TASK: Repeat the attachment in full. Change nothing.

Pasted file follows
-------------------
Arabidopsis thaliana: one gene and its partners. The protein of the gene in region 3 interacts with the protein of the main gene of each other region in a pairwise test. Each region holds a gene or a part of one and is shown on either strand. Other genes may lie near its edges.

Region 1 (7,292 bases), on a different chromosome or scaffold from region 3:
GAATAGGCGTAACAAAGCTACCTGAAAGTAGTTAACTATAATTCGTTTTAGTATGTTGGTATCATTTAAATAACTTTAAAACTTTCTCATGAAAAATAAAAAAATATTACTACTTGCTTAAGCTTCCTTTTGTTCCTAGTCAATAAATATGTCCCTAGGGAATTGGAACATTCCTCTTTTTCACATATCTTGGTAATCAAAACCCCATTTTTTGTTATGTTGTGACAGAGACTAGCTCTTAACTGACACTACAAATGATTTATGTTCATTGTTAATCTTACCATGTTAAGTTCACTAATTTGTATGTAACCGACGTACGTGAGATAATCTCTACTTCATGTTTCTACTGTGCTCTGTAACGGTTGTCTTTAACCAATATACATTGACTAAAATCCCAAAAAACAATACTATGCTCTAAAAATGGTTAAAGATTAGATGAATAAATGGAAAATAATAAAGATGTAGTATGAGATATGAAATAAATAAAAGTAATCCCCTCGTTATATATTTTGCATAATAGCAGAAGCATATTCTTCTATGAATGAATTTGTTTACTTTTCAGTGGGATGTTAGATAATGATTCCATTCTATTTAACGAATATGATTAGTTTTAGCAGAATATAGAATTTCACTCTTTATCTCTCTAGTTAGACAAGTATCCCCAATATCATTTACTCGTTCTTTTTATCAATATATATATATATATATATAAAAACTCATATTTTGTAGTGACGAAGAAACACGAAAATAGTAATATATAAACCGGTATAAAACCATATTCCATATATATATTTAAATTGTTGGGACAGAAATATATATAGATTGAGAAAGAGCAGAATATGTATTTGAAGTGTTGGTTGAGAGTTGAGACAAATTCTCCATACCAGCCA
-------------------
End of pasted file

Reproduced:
Arabidopsis thaliana: one gene and its partners. The protein of the gene in region 3 interacts with the protein of the main gene of each other region in a pairwise test. Each region holds a gene or a part of one and is shown on either strand. Other genes may lie near its edges.

Region 1 (7,292 bases), on a different chromosome or scaffold from region 3:
GAATAGGCGTAACAAAGCTACCTGAAAGTAGTTAACTATAATTCGTTTTAGTATGTTGGTATCATTTAAATAACTTTAAAACTTTCTCATGAAAAATAAAAAAATATTACTACTTGCTTAAGCTTCCTTTTGTTCCTAGTCAATAAATATGTCCCTAGGGAATTGGAACATTCCTCTTTTTCACATATCTTGGTAATCAAAACCCCATTTTTTGTTATGTTGTGACAGAGACTAGCTCTTAACTGACACTACAAATGATTTATGTTCATTGTTAATCTTACCATGTTAAGTTCACTAATTTGTATGTAACCGACGTACGTGAGATAATCTCTACTTCATGTTTCTACTGTGCTCTGTAACGGTTGTCTTTAACCAATATACATTGACTAAAATCCCAAAAAACAATACTATGCTCTAAAAATGGTTAAAGATTAGATGAATAAATGGAAAATAATAAAGATGTAGTATGAGATATGAAATAAATAAAAGTAATCCCCTCGTTATATATTTTGCATAATAGCAGAAGCATATTCTTCTATGAATGAATTTGTTTACTTTTCAGTGGGATGTTAGATAATGATTCCATTCTATTTAACGAATATGATTAGTTTTAGCAGAATATAGAATTTCACTCTTTATCTCTCTAGTTAGACAAGTATCCCCAATATCATTTACTCGTTCTTTTTATCAATATATATATATATATATATAAAAACTCATATTTTGTAGTGACGAAGAAACACGAAAATAGTAATATATAAACCGGTATAAAACCATATTCCATATATATATTTAAATTGTTGGGACAGAAATATATATAGATTGAGAAAGAGCAGAATATGTATTTGAAGTGTTGGTTGAGAGTTGAGACAAATTCTCCATACCAGCCA